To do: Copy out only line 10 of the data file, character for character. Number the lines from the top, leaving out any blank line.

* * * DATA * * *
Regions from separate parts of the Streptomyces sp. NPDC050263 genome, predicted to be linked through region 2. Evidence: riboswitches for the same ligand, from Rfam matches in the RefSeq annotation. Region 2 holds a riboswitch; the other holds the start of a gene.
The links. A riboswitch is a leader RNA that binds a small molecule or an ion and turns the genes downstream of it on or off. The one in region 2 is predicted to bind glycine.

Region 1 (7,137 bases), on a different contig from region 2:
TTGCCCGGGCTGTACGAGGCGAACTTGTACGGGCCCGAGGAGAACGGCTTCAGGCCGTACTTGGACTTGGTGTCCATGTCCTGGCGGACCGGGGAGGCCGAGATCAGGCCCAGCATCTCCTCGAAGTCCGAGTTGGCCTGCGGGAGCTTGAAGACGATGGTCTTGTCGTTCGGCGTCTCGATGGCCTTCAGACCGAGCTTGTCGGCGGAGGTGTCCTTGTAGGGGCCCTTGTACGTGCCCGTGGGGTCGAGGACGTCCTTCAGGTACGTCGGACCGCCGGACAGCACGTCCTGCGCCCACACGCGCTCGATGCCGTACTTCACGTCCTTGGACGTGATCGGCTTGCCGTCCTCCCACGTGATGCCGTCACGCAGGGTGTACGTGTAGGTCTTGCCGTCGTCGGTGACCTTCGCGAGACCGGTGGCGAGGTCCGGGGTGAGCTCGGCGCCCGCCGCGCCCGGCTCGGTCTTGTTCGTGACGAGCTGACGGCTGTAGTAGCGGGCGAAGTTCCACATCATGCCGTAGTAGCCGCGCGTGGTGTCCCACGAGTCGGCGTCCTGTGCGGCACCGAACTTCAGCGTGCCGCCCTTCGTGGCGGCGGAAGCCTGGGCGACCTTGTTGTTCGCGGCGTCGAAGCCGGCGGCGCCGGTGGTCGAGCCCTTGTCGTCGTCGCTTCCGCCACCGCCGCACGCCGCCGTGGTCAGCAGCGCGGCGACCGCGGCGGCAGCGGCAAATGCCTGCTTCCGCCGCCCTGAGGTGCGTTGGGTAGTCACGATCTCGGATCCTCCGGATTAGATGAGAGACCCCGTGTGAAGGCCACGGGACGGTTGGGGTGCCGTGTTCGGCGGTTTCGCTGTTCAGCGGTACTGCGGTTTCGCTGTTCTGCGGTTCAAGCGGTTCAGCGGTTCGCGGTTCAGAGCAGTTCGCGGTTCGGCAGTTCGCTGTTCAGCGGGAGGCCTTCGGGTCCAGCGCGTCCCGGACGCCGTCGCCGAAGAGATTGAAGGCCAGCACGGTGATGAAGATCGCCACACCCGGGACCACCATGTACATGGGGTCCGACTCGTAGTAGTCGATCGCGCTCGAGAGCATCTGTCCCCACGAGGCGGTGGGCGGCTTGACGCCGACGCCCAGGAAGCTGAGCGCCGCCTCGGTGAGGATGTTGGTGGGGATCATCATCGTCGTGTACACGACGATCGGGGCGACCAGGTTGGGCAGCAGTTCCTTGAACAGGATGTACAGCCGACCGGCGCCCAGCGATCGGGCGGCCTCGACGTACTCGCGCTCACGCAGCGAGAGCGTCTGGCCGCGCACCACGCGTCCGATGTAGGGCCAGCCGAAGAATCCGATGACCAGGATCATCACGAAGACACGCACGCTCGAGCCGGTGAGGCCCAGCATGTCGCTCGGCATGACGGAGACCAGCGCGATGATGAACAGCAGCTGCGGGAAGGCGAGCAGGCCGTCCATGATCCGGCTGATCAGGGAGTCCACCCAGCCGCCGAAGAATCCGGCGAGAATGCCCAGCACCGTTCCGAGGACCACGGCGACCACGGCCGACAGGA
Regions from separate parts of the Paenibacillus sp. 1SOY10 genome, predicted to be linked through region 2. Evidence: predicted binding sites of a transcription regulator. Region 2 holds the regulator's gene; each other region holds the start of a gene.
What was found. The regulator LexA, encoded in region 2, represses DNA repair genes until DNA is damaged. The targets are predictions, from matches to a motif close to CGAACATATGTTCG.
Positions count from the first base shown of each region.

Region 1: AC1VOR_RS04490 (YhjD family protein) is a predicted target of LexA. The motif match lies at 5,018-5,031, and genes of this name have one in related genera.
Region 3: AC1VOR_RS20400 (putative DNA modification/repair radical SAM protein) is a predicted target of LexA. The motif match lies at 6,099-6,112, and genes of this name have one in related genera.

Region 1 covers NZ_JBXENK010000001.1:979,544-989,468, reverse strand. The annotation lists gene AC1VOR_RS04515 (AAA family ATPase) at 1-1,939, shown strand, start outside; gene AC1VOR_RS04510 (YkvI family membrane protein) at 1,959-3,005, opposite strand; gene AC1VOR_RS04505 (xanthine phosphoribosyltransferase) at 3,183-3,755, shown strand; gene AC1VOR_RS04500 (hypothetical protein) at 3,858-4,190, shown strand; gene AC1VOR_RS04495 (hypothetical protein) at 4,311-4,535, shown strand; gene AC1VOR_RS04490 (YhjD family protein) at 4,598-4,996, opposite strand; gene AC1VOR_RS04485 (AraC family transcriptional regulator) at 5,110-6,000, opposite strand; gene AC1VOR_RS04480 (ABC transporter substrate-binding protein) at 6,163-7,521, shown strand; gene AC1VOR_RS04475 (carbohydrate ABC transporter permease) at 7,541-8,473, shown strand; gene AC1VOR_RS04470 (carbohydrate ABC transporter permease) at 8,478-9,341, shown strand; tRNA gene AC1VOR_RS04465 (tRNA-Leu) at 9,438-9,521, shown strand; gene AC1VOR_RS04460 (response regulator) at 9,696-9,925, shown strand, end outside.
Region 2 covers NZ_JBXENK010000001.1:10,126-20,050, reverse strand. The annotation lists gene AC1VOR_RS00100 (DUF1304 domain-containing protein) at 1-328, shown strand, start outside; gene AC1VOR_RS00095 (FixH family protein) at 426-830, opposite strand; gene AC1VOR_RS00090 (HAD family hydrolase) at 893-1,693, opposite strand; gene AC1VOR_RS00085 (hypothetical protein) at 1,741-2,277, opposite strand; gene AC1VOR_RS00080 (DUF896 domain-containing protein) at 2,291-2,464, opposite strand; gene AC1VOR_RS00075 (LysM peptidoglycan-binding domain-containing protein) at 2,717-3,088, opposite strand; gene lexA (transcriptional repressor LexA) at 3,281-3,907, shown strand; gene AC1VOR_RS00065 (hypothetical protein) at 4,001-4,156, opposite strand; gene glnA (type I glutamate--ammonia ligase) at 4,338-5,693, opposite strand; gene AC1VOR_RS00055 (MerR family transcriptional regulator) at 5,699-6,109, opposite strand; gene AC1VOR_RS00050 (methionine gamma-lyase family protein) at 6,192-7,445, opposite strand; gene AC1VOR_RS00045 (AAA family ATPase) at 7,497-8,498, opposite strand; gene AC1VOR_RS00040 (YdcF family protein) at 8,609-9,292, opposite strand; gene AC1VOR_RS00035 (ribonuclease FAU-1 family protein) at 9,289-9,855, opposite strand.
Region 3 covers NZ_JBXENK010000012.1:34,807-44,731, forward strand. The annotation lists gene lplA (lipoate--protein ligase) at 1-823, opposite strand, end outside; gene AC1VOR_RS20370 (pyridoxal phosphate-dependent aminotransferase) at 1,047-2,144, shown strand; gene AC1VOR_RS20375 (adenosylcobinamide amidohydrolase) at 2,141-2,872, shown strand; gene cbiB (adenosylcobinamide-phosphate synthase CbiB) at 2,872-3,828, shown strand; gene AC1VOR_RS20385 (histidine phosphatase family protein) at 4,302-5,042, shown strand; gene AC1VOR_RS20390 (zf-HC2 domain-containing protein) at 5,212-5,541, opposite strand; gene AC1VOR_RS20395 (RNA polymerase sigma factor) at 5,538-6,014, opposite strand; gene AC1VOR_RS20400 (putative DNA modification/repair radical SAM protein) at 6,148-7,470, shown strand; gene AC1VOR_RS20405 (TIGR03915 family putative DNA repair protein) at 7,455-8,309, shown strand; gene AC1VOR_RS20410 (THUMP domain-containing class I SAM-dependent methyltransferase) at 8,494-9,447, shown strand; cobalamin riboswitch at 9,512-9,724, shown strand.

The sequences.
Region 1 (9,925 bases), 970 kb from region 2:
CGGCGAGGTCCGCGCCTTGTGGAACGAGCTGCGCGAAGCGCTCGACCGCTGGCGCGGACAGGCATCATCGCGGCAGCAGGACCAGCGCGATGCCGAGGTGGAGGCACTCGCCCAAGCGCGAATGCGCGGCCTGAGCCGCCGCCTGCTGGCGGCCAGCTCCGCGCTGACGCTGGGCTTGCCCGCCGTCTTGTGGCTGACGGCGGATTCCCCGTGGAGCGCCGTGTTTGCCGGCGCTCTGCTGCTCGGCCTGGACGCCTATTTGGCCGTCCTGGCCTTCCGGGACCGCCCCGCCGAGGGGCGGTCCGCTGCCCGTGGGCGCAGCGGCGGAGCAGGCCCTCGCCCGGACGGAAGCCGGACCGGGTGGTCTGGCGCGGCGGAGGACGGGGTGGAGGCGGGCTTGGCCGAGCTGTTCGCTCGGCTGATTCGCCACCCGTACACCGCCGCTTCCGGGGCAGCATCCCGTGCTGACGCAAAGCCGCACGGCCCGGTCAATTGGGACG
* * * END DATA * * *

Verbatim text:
Region 1 covers NZ_JBXENK010000001.1:979,544-989,468, reverse strand. The annotation lists gene AC1VOR_RS04515 (AAA family ATPase) at 1-1,939, shown strand, start outside; gene AC1VOR_RS04510 (YkvI family membrane protein) at 1,959-3,005, opposite strand; gene AC1VOR_RS04505 (xanthine phosphoribosyltransferase) at 3,183-3,755, shown strand; gene AC1VOR_RS04500 (hypothetical protein) at 3,858-4,190, shown strand; gene AC1VOR_RS04495 (hypothetical protein) at 4,311-4,535, shown strand; gene AC1VOR_RS04490 (YhjD family protein) at 4,598-4,996, opposite strand; gene AC1VOR_RS04485 (AraC family transcriptional regulator) at 5,110-6,000, opposite strand; gene AC1VOR_RS04480 (ABC transporter substrate-binding protein) at 6,163-7,521, shown strand; gene AC1VOR_RS04475 (carbohydrate ABC transporter permease) at 7,541-8,473, shown strand; gene AC1VOR_RS04470 (carbohydrate ABC transporter permease) at 8,478-9,341, shown strand; tRNA gene AC1VOR_RS04465 (tRNA-Leu) at 9,438-9,521, shown strand; gene AC1VOR_RS04460 (response regulator) at 9,696-9,925, shown strand, end outside.